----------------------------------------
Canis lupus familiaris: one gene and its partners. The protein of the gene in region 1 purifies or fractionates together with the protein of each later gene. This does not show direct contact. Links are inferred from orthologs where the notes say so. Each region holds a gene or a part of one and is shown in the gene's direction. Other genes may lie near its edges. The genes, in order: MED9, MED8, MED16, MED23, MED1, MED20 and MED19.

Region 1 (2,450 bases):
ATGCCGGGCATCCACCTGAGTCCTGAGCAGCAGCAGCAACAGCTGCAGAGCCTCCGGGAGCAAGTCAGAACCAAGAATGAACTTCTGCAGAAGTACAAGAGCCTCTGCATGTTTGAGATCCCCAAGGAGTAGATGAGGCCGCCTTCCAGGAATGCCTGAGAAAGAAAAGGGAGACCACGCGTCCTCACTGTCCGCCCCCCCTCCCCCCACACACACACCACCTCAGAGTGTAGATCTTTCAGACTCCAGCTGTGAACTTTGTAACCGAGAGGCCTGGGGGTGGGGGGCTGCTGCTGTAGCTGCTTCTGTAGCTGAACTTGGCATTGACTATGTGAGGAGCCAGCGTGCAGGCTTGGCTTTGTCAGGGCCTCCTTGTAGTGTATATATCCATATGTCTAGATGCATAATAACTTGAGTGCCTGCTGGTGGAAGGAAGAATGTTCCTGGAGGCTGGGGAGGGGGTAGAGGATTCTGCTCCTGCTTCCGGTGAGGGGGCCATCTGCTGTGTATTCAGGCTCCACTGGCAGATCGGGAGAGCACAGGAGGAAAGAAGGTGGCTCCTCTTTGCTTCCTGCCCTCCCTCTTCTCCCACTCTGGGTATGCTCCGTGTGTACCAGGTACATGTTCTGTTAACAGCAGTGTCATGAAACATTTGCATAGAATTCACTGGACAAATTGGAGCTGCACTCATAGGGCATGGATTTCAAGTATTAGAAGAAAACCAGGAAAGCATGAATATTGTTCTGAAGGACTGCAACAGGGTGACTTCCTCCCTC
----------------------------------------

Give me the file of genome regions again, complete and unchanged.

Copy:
Canis lupus familiaris: one gene and its partners. The protein of the gene in region 1 purifies or fractionates together with the protein of each later gene. This does not show direct contact. Links are inferred from orthologs where the notes say so. Each region holds a gene or a part of one and is shown in the gene's direction. Other genes may lie near its edges. The genes, in order: MED9, MED8, MED16, MED23, MED1, MED20 and MED19.

Region 1 (2,450 bases):
ATGCCGGGCATCCACCTGAGTCCTGAGCAGCAGCAGCAACAGCTGCAGAGCCTCCGGGAGCAAGTCAGAACCAAGAATGAACTTCTGCAGAAGTACAAGAGCCTCTGCATGTTTGAGATCCCCAAGGAGTAGATGAGGCCGCCTTCCAGGAATGCCTGAGAAAGAAAAGGGAGACCACGCGTCCTCACTGTCCGCCCCCCCTCCCCCCACACACACACCACCTCAGAGTGTAGATCTTTCAGACTCCAGCTGTGAACTTTGTAACCGAGAGGCCTGGGGGTGGGGGGCTGCTGCTGTAGCTGCTTCTGTAGCTGAACTTGGCATTGACTATGTGAGGAGCCAGCGTGCAGGCTTGGCTTTGTCAGGGCCTCCTTGTAGTGTATATATCCATATGTCTAGATGCATAATAACTTGAGTGCCTGCTGGTGGAAGGAAGAATGTTCCTGGAGGCTGGGGAGGGGGTAGAGGATTCTGCTCCTGCTTCCGGTGAGGGGGCCATCTGCTGTGTATTCAGGCTCCACTGGCAGATCGGGAGAGCACAGGAGGAAAGAAGGTGGCTCCTCTTTGCTTCCTGCCCTCCCTCTTCTCCCACTCTGGGTATGCTCCGTGTGTACCAGGTACATGTTCTGTTAACAGCAGTGTCATGAAACATTTGCATAGAATTCACTGGACAAATTGGAGCTGCACTCATAGGGCATGGATTTCAAGTATTAGAAGAAAACCAGGAAAGCATGAATATTGTTCTGAAGGACTGCAACAGGGTGACTTCCTCCCTC